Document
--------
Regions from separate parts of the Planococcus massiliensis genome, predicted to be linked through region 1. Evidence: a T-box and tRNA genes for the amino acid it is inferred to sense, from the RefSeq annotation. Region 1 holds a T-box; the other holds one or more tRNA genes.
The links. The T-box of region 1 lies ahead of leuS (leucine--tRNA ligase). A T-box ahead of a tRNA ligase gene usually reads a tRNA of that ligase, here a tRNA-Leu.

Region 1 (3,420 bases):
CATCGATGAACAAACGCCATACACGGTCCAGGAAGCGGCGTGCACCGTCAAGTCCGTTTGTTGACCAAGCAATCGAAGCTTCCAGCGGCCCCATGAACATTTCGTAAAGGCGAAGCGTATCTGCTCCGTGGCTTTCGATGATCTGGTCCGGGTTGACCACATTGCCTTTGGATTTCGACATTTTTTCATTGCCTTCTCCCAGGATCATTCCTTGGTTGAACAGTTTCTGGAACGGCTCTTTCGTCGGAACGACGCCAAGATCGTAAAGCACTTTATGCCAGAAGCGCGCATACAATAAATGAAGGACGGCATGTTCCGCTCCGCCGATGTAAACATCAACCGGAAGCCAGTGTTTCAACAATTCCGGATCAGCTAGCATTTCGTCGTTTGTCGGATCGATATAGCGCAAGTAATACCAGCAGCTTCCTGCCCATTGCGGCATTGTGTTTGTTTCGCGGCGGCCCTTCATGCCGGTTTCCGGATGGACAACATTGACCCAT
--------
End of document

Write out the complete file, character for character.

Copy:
Regions from separate parts of the Planococcus massiliensis genome, predicted to be linked through region 1. Evidence: a T-box and tRNA genes for the amino acid it is inferred to sense, from the RefSeq annotation. Region 1 holds a T-box; the other holds one or more tRNA genes.
The links. The T-box of region 1 lies ahead of leuS (leucine--tRNA ligase). A T-box ahead of a tRNA ligase gene usually reads a tRNA of that ligase, here a tRNA-Leu.

Region 1 (3,420 bases):
CATCGATGAACAAACGCCATACACGGTCCAGGAAGCGGCGTGCACCGTCAAGTCCGTTTGTTGACCAAGCAATCGAAGCTTCCAGCGGCCCCATGAACATTTCGTAAAGGCGAAGCGTATCTGCTCCGTGGCTTTCGATGATCTGGTCCGGGTTGACCACATTGCCTTTGGATTTCGACATTTTTTCATTGCCTTCTCCCAGGATCATTCCTTGGTTGAACAGTTTCTGGAACGGCTCTTTCGTCGGAACGACGCCAAGATCGTAAAGCACTTTATGCCAGAAGCGCGCATACAATAAATGAAGGACGGCATGTTCCGCTCCGCCGATGTAAACATCAACCGGAAGCCAGTGTTTCAACAATTCCGGATCAGCTAGCATTTCGTCGTTTGTCGGATCGATATAGCGCAAGTAATACCAGCAGCTTCCTGCCCATTGCGGCATTGTGTTTGTTTCGCGGCGGCCCTTCATGCCGGTTTCCGGATGGACAACATTGACCCAT